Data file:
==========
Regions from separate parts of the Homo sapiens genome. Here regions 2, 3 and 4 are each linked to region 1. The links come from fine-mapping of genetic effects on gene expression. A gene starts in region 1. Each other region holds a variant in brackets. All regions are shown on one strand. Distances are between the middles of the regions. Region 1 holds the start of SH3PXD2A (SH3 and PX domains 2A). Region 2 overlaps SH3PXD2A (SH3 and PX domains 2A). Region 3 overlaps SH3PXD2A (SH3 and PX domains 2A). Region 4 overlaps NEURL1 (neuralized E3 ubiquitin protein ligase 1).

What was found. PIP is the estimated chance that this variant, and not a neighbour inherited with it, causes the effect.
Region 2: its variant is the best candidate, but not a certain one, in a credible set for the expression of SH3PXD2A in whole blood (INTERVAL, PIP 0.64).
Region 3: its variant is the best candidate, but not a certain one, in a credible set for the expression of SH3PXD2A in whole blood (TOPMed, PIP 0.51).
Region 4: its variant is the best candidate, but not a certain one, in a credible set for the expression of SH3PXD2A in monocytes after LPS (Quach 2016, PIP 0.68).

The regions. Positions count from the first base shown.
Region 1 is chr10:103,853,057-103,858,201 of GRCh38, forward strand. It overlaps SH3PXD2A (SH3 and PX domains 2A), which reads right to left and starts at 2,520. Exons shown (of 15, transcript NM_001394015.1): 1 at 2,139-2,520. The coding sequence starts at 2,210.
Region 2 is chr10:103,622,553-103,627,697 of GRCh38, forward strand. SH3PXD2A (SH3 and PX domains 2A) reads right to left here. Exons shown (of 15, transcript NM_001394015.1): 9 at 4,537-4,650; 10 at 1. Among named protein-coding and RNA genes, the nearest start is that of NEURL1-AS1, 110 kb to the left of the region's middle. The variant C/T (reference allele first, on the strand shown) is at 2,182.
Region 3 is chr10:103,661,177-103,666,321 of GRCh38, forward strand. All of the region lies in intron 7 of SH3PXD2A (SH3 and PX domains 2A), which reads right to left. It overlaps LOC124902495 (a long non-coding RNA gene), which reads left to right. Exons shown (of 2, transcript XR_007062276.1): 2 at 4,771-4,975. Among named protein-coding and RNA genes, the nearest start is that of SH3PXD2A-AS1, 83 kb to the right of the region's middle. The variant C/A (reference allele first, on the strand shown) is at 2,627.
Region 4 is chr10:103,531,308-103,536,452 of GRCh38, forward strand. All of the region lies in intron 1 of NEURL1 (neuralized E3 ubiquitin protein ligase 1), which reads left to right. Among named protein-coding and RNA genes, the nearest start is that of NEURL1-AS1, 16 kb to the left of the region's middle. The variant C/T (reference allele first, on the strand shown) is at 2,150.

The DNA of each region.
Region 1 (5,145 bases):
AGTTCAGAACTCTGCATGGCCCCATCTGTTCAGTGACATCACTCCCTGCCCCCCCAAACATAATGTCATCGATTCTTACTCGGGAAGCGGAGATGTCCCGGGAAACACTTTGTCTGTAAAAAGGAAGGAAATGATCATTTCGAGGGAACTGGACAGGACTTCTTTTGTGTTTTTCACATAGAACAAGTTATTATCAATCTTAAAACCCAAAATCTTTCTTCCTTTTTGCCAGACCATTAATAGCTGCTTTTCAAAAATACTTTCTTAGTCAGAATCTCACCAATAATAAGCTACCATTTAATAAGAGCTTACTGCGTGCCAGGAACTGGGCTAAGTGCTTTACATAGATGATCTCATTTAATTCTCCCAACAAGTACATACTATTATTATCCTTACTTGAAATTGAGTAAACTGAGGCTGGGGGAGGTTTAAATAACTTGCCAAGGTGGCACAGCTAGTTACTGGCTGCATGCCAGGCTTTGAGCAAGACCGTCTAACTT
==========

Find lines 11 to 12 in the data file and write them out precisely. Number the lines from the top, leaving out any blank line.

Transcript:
The DNA of each region.
Region 1 (5,145 bases):